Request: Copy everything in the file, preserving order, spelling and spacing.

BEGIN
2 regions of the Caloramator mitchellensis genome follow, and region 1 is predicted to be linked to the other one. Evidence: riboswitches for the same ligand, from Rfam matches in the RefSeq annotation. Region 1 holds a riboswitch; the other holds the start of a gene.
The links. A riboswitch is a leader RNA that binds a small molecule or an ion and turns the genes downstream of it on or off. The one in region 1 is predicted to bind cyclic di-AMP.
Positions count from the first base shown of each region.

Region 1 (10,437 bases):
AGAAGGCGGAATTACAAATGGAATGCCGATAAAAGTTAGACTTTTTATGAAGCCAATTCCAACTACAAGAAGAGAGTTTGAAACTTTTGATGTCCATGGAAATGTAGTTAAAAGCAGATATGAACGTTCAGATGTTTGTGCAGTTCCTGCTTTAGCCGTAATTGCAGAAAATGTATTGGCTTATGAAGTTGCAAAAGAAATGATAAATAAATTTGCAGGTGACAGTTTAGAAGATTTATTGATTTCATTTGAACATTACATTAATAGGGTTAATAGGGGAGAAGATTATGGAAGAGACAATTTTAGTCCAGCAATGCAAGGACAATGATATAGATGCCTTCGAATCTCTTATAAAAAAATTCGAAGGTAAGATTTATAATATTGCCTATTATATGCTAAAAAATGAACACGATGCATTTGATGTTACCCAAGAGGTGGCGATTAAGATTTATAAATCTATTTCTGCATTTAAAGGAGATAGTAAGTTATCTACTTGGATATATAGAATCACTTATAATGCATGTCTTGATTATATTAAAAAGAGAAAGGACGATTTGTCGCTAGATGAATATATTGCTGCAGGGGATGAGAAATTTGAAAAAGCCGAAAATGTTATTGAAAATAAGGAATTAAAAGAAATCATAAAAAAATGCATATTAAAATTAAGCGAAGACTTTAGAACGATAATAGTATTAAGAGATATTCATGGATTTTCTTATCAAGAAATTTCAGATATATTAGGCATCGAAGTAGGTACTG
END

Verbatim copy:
2 regions of the Caloramator mitchellensis genome follow, and region 1 is predicted to be linked to the other one. Evidence: riboswitches for the same ligand, from Rfam matches in the RefSeq annotation. Region 1 holds a riboswitch; the other holds the start of a gene.
The links. A riboswitch is a leader RNA that binds a small molecule or an ion and turns the genes downstream of it on or off. The one in region 1 is predicted to bind cyclic di-AMP.
Positions count from the first base shown of each region.

Region 1 (10,437 bases):
AGAAGGCGGAATTACAAATGGAATGCCGATAAAAGTTAGACTTTTTATGAAGCCAATTCCAACTACAAGAAGAGAGTTTGAAACTTTTGATGTCCATGGAAATGTAGTTAAAAGCAGATATGAACGTTCAGATGTTTGTGCAGTTCCTGCTTTAGCCGTAATTGCAGAAAATGTATTGGCTTATGAAGTTGCAAAAGAAATGATAAATAAATTTGCAGGTGACAGTTTAGAAGATTTATTGATTTCATTTGAACATTACATTAATAGGGTTAATAGGGGAGAAGATTATGGAAGAGACAATTTTAGTCCAGCAATGCAAGGACAATGATATAGATGCCTTCGAATCTCTTATAAAAAAATTCGAAGGTAAGATTTATAATATTGCCTATTATATGCTAAAAAATGAACACGATGCATTTGATGTTACCCAAGAGGTGGCGATTAAGATTTATAAATCTATTTCTGCATTTAAAGGAGATAGTAAGTTATCTACTTGGATATATAGAATCACTTATAATGCATGTCTTGATTATATTAAAAAGAGAAAGGACGATTTGTCGCTAGATGAATATATTGCTGCAGGGGATGAGAAATTTGAAAAAGCCGAAAATGTTATTGAAAATAAGGAATTAAAAGAAATCATAAAAAAATGCATATTAAAATTAAGCGAAGACTTTAGAACGATAATAGTATTAAGAGATATTCATGGATTTTCTTATCAAGAAATTTCAGATATATTAGGCATCGAAGTAGGTACTG